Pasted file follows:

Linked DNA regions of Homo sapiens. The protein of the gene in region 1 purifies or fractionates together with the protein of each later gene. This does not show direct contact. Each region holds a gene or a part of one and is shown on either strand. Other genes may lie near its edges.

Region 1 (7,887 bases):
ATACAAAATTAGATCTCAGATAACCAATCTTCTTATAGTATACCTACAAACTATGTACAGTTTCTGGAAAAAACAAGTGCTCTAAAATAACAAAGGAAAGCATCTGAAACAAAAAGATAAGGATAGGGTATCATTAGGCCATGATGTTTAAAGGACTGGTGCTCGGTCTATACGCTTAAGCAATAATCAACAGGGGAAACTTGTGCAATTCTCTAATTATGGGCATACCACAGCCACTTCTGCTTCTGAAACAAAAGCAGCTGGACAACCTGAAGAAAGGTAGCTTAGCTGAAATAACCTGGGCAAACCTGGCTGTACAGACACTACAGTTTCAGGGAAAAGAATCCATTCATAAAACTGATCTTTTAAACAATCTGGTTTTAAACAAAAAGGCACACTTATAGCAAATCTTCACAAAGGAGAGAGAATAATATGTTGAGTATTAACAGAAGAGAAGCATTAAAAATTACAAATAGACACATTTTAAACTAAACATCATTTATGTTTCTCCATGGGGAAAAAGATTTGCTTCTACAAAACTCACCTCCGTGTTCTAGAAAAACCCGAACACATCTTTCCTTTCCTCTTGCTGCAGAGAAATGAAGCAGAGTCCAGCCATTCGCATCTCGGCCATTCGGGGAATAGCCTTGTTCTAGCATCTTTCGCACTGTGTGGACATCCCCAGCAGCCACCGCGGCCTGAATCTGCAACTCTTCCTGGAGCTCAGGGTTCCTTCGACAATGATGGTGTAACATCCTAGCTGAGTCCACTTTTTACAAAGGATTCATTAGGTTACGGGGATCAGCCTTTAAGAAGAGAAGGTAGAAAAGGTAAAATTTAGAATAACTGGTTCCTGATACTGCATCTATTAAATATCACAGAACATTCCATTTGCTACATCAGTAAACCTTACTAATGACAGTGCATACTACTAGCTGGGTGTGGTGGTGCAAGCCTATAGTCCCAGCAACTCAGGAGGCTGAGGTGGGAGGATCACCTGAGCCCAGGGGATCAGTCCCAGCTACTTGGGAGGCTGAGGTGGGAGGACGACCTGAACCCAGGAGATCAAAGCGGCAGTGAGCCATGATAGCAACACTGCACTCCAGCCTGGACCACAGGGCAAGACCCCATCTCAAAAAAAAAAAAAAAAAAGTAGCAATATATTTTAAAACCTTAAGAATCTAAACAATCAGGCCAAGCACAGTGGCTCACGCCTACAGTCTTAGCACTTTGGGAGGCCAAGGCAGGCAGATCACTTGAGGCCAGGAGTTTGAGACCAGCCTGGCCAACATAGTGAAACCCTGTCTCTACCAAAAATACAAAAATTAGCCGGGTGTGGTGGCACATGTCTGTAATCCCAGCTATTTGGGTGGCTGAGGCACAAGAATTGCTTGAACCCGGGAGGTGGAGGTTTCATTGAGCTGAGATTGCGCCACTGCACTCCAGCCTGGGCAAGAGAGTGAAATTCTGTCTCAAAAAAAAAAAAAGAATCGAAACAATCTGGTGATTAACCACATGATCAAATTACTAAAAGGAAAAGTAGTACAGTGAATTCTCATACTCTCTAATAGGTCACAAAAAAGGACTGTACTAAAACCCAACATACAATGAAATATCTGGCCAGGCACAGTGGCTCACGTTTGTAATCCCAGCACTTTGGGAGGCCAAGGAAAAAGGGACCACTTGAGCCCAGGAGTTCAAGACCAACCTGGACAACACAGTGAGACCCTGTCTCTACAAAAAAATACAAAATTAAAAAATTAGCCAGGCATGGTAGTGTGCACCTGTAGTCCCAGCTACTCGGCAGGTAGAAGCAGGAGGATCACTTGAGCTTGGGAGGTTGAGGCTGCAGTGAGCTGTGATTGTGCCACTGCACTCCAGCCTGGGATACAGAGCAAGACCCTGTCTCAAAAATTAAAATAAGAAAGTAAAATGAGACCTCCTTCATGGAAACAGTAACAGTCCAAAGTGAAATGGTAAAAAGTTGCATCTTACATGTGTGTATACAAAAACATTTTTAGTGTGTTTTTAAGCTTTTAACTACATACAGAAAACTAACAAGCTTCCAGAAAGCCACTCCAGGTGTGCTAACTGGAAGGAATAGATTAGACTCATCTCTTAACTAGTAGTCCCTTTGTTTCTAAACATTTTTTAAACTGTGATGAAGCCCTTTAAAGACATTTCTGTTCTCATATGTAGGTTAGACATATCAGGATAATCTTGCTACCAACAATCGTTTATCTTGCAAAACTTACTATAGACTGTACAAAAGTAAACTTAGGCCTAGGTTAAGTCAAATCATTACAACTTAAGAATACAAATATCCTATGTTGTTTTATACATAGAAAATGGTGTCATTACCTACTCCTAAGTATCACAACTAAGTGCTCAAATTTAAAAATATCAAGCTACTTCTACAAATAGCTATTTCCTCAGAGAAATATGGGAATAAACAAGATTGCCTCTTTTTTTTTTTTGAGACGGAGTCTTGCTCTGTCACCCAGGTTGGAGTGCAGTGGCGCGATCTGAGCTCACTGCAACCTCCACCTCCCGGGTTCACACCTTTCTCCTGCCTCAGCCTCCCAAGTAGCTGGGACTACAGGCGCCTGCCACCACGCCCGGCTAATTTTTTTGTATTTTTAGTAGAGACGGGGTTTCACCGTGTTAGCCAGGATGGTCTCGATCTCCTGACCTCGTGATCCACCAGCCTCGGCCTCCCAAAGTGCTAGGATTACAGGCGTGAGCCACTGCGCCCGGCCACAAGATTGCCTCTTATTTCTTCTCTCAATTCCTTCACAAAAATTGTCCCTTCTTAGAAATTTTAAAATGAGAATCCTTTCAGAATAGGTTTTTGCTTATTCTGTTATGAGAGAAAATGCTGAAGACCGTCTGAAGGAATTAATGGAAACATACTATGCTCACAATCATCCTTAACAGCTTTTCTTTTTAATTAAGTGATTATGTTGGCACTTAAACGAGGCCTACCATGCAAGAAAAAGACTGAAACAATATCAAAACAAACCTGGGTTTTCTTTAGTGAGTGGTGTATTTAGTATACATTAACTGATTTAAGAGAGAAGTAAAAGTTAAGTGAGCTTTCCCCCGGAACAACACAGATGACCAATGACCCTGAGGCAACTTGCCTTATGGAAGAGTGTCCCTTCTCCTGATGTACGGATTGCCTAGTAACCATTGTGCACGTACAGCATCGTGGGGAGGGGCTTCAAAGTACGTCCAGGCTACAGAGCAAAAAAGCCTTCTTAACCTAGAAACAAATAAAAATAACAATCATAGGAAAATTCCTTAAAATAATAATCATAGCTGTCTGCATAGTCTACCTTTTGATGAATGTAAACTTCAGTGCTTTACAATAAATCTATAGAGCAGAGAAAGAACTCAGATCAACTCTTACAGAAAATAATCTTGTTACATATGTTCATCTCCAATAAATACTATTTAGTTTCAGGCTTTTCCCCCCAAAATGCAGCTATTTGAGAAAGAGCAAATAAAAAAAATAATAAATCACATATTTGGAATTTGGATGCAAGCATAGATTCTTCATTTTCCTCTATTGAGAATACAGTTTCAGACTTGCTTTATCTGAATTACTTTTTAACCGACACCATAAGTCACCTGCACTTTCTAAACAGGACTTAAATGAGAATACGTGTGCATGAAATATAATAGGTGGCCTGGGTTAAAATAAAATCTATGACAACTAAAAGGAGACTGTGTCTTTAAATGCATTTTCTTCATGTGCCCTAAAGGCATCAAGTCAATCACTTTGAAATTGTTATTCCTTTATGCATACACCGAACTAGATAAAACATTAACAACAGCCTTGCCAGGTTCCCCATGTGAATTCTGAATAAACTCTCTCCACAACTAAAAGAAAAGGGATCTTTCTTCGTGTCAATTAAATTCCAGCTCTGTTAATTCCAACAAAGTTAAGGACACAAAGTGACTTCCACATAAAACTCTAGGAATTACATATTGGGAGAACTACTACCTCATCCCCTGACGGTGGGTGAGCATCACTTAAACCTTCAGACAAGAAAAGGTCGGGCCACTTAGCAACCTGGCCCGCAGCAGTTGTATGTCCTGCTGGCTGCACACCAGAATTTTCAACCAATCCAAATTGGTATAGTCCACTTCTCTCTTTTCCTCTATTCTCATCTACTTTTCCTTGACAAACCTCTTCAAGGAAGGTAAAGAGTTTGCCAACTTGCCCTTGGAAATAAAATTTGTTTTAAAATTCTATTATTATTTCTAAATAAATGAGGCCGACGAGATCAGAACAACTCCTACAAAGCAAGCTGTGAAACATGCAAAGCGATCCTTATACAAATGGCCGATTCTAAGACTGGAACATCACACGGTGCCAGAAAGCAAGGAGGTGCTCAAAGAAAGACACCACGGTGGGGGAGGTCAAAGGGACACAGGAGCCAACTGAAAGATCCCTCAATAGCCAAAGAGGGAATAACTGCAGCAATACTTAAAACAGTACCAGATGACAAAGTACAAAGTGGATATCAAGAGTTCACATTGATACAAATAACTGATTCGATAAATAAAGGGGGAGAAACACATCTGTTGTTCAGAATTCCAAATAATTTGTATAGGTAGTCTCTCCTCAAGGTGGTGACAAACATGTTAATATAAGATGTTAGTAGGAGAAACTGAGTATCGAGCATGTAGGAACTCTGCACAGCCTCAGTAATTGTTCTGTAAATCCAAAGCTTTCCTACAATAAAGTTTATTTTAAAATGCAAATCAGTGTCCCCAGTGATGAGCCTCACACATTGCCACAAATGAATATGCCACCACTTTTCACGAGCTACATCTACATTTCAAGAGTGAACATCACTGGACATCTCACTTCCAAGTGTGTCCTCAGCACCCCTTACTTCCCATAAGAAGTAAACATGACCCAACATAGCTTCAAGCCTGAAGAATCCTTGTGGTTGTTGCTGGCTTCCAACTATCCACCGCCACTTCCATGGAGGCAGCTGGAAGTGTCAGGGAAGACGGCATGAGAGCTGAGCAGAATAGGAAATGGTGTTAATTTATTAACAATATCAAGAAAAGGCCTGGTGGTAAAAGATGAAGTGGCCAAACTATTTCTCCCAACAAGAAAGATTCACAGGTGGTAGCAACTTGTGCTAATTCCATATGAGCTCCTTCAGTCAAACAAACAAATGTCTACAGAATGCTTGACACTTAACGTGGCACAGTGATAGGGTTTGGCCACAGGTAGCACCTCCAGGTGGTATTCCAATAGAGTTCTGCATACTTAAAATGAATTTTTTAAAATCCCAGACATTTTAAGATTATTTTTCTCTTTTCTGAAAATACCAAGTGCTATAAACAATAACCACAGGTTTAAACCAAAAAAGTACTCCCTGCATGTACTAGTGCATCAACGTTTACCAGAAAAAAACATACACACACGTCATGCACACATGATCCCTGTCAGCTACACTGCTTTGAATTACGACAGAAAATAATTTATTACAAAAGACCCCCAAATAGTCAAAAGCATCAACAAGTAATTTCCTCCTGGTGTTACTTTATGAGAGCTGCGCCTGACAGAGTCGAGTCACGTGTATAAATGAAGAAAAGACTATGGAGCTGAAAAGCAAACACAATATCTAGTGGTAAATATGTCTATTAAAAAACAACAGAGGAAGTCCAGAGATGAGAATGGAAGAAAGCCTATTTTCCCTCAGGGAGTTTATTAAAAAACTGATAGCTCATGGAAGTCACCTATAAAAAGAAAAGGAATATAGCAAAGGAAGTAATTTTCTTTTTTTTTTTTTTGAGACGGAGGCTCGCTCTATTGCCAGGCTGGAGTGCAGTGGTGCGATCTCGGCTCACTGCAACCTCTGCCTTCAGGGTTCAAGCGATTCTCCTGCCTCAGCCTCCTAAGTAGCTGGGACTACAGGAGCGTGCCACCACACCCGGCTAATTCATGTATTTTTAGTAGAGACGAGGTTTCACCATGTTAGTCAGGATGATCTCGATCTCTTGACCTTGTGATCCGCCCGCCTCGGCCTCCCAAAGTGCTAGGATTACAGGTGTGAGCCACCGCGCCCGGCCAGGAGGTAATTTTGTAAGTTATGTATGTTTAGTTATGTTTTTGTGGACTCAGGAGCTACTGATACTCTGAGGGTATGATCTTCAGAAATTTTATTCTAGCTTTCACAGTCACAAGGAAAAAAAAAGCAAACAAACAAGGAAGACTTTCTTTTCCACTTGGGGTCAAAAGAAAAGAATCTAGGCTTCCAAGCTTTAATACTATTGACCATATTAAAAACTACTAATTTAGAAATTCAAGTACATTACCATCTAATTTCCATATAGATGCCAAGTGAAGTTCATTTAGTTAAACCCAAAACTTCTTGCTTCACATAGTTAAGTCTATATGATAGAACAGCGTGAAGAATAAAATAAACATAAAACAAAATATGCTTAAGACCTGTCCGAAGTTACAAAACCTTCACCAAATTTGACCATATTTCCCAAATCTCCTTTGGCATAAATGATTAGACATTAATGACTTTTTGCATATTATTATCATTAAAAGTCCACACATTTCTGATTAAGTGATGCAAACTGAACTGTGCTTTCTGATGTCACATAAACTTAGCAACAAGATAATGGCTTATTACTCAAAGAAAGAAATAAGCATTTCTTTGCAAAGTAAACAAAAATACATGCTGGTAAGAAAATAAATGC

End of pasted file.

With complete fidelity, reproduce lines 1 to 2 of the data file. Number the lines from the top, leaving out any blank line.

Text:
Linked DNA regions of Homo sapiens. The protein of the gene in region 1 purifies or fractionates together with the protein of each later gene. This does not show direct contact. Each region holds a gene or a part of one and is shown on either strand. Other genes may lie near its edges.

Region 1 (7,887 bases):